When I watch slice-of-life anime where friends actually hang out in the same place and do stuff, I can take some vicarious pleasure in that for about half an hour, but then I have to turn around and realise I still live in a shitty basement apartment with no car.

Trouble is, watching the anime doesn't get me ANY closer to fixing the problem. I know this. But it's just so much easier than trying to generate the several thousand dollars I need to pay off my traffic tickets, reinstate my licence, buy a car, and get insurance. That's an overwhelming problem that I can't solve right now.

It's not that I don't have the tools, either. I'm a performance and success coach. Isn't that funny? I teach people to have better performance and be more successful, but I'm not exactly living the life of Riley here. I was, not all that long ago, because when you charge people $500 to talk to you on the phone for an hour... you don't have to do a lot of work.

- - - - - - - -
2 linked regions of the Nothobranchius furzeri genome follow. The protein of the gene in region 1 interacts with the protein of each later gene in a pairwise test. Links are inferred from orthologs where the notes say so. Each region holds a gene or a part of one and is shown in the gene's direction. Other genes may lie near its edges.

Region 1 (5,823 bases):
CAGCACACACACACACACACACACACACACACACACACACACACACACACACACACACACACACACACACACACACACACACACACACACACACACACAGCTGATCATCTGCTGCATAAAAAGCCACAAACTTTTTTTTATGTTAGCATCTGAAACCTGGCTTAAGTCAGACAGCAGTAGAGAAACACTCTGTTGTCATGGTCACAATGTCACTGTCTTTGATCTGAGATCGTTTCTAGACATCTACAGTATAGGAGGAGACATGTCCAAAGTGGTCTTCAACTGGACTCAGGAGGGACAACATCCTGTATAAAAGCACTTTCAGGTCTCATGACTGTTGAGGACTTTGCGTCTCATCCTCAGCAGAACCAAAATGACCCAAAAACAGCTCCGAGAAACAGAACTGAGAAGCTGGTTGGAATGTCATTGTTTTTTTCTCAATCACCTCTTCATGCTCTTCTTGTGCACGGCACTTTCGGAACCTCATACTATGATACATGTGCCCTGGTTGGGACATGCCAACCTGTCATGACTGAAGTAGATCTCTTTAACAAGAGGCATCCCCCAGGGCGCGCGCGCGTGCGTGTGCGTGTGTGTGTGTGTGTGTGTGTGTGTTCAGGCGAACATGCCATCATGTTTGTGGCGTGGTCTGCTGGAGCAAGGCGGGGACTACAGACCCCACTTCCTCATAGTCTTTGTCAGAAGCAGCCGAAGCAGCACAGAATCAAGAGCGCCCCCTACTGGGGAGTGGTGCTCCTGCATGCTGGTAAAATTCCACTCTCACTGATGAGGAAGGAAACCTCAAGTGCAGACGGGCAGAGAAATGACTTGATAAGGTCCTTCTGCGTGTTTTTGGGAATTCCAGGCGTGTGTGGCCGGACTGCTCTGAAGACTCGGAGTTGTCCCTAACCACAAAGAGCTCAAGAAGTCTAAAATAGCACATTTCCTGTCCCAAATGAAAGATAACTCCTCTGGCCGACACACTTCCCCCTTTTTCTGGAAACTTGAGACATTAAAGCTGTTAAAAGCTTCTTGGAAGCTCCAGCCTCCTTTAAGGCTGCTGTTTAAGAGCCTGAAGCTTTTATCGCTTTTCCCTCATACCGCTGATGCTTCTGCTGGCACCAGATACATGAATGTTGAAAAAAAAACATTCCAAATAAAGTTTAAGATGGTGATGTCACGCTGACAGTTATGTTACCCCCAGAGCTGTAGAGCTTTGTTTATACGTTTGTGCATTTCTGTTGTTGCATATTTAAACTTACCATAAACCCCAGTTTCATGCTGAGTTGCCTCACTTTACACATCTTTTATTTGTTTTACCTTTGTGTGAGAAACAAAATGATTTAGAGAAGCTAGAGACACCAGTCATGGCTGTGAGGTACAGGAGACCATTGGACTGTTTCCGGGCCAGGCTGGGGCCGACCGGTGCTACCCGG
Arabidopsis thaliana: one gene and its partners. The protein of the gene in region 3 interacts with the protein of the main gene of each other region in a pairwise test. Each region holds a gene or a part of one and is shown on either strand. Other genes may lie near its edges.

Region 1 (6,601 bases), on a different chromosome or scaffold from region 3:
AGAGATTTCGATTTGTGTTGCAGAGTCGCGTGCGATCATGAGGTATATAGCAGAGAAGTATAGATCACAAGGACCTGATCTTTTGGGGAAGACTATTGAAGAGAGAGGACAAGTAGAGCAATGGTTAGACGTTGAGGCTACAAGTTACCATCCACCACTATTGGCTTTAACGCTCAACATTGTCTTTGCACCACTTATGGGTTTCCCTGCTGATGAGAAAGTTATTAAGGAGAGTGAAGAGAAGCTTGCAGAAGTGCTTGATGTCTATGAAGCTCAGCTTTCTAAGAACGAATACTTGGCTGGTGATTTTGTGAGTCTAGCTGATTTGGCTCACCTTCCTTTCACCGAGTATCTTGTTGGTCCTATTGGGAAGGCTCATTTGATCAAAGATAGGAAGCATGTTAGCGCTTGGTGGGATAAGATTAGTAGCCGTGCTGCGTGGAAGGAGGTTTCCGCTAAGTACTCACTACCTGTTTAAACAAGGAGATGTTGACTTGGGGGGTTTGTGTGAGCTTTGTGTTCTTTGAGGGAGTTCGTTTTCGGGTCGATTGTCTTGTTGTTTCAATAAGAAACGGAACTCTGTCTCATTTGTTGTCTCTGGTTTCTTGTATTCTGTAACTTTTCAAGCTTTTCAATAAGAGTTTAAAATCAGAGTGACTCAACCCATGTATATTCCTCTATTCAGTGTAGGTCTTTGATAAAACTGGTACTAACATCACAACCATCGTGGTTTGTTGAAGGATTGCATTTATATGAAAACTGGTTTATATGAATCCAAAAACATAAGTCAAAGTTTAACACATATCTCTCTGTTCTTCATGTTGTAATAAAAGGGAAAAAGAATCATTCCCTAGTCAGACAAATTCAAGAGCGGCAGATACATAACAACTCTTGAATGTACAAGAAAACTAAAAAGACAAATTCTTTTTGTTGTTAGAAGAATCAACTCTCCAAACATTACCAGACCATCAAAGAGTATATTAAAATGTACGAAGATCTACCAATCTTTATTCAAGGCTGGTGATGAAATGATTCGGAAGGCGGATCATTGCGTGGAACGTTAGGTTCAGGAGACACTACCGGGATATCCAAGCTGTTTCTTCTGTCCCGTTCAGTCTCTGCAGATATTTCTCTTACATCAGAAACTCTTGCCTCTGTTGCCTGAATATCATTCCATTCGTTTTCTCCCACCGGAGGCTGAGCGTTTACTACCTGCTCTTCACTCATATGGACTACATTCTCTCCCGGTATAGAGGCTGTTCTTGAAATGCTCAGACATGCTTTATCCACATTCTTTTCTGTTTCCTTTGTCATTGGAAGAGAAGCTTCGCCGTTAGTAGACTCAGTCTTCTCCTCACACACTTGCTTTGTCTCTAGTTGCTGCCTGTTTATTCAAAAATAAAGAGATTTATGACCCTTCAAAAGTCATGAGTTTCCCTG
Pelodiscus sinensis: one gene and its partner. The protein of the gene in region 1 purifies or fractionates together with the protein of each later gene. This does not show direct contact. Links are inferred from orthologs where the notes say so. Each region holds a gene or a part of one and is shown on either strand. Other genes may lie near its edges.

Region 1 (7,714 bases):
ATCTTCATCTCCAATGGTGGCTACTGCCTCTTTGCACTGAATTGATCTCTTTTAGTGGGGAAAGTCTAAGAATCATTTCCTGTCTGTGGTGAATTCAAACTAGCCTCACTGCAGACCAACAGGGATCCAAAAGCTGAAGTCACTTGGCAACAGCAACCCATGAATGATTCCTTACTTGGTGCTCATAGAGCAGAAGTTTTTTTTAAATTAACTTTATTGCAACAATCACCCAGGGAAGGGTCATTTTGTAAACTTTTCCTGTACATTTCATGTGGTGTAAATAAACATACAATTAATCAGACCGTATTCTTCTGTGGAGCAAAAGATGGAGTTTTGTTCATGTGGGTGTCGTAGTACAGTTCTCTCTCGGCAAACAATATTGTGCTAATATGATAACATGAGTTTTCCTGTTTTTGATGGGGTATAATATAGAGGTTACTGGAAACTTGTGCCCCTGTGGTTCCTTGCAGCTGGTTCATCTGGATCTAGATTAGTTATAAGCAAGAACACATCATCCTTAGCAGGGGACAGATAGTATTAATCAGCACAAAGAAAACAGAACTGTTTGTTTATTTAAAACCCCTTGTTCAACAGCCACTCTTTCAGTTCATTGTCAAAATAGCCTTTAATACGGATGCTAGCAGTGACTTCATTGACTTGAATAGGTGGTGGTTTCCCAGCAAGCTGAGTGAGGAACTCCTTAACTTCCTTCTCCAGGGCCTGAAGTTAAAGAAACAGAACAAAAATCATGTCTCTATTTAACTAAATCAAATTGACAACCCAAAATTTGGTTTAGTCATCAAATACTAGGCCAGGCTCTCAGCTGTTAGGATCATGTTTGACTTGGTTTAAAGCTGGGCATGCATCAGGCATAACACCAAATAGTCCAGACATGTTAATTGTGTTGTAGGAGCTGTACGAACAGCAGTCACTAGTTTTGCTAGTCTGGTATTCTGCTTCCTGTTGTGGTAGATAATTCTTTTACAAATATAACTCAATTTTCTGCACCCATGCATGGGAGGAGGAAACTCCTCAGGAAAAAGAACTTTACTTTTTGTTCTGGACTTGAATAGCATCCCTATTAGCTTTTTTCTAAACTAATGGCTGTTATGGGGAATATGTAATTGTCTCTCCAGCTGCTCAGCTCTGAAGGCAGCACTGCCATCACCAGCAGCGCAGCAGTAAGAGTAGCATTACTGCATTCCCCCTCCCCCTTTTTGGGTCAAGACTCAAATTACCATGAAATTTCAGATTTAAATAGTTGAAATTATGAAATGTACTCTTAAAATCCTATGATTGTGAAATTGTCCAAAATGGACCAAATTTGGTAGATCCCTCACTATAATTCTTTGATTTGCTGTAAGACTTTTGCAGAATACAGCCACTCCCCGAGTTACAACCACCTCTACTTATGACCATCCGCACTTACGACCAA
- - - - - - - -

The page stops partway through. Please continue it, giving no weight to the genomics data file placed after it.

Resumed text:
But I'm currently having a crisis of conscience. See, almost all of those calls amount to someone saying "I know what to do, but I don't want to do it" and then I say "do it anyway." There's a lot of happy horseshit packed around it so they feel good about it and think something brilliant happened, but it really is that simple: people know what to do, they just don't want to. And for some reason, "it's the right thing" isn't good enough. They need someone to TELL them to do it. It's like a mental illness or something.